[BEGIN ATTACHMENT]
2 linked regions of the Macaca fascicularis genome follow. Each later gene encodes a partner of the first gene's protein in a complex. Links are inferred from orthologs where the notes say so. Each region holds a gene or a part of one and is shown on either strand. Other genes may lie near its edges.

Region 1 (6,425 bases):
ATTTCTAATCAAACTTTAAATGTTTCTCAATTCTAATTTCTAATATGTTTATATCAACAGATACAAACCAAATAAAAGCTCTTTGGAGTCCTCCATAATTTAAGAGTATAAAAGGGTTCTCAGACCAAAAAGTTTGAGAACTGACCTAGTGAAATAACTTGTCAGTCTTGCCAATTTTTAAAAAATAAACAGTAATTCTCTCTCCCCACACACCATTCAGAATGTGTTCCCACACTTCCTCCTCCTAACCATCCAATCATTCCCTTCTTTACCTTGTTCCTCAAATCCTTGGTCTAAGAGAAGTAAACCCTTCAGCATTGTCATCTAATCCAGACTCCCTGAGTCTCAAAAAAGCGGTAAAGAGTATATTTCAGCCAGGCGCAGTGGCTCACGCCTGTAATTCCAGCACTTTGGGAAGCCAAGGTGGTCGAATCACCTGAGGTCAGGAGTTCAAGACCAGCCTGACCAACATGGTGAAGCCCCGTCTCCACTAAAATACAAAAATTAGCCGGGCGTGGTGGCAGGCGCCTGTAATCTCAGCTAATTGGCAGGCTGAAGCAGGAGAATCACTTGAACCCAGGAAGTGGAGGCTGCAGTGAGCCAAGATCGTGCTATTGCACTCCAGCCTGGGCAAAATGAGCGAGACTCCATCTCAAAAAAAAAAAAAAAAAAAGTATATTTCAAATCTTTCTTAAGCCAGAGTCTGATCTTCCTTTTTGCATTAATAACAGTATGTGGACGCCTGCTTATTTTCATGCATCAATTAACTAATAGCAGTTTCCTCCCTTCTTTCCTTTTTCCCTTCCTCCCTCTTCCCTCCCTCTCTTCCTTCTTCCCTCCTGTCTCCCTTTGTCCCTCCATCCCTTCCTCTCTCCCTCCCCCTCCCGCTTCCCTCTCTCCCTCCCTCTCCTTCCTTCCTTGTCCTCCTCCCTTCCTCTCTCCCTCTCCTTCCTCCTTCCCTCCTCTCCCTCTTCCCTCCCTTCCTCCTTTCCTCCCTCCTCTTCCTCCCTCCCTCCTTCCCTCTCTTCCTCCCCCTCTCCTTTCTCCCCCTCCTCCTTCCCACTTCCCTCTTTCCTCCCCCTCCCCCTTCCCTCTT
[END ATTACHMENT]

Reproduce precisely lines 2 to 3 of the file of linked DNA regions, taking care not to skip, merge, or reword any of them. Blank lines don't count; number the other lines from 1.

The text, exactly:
Region 1 (6,425 bases):
ATTTCTAATCAAACTTTAAATGTTTCTCAATTCTAATTTCTAATATGTTTATATCAACAGATACAAACCAAATAAAAGCTCTTTGGAGTCCTCCATAATTTAAGAGTATAAAAGGGTTCTCAGACCAAAAAGTTTGAGAACTGACCTAGTGAAATAACTTGTCAGTCTTGCCAATTTTTAAAAAATAAACAGTAATTCTCTCTCCCCACACACCATTCAGAATGTGTTCCCACACTTCCTCCTCCTAACCATCCAATCATTCCCTTCTTTACCTTGTTCCTCAAATCCTTGGTCTAAGAGAAGTAAACCCTTCAGCATTGTCATCTAATCCAGACTCCCTGAGTCTCAAAAAAGCGGTAAAGAGTATATTTCAGCCAGGCGCAGTGGCTCACGCCTGTAATTCCAGCACTTTGGGAAGCCAAGGTGGTCGAATCACCTGAGGTCAGGAGTTCAAGACCAGCCTGACCAACATGGTGAAGCCCCGTCTCCACTAAAATACAAAAATTAGCCGGGCGTGGTGGCAGGCGCCTGTAATCTCAGCTAATTGGCAGGCTGAAGCAGGAGAATCACTTGAACCCAGGAAGTGGAGGCTGCAGTGAGCCAAGATCGTGCTATTGCACTCCAGCCTGGGCAAAATGAGCGAGACTCCATCTCAAAAAAAAAAAAAAAAAAAGTATATTTCAAATCTTTCTTAAGCCAGAGTCTGATCTTCCTTTTTGCATTAATAACAGTATGTGGACGCCTGCTTATTTTCATGCATCAATTAACTAATAGCAGTTTCCTCCCTTCTTTCCTTTTTCCCTTCCTCCCTCTTCCCTCCCTCTCTTCCTTCTTCCCTCCTGTCTCCCTTTGTCCCTCCATCCCTTCCTCTCTCCCTCCCCCTCCCGCTTCCCTCTCTCCCTCCCTCTCCTTCCTTCCTTGTCCTCCTCCCTTCCTCTCTCCCTCTCCTTCCTCCTTCCCTCCTCTCCCTCTTCCCTCCCTTCCTCCTTTCCTCCCTCCTCTTCCTCCCTCCCTCCTTCCCTCTCTTCCTCCCCCTCTCCTTTCTCCCCCTCCTCCTTCCCACTTCCCTCTTTCCTCCCCCTCCCCCTTCCCTCTT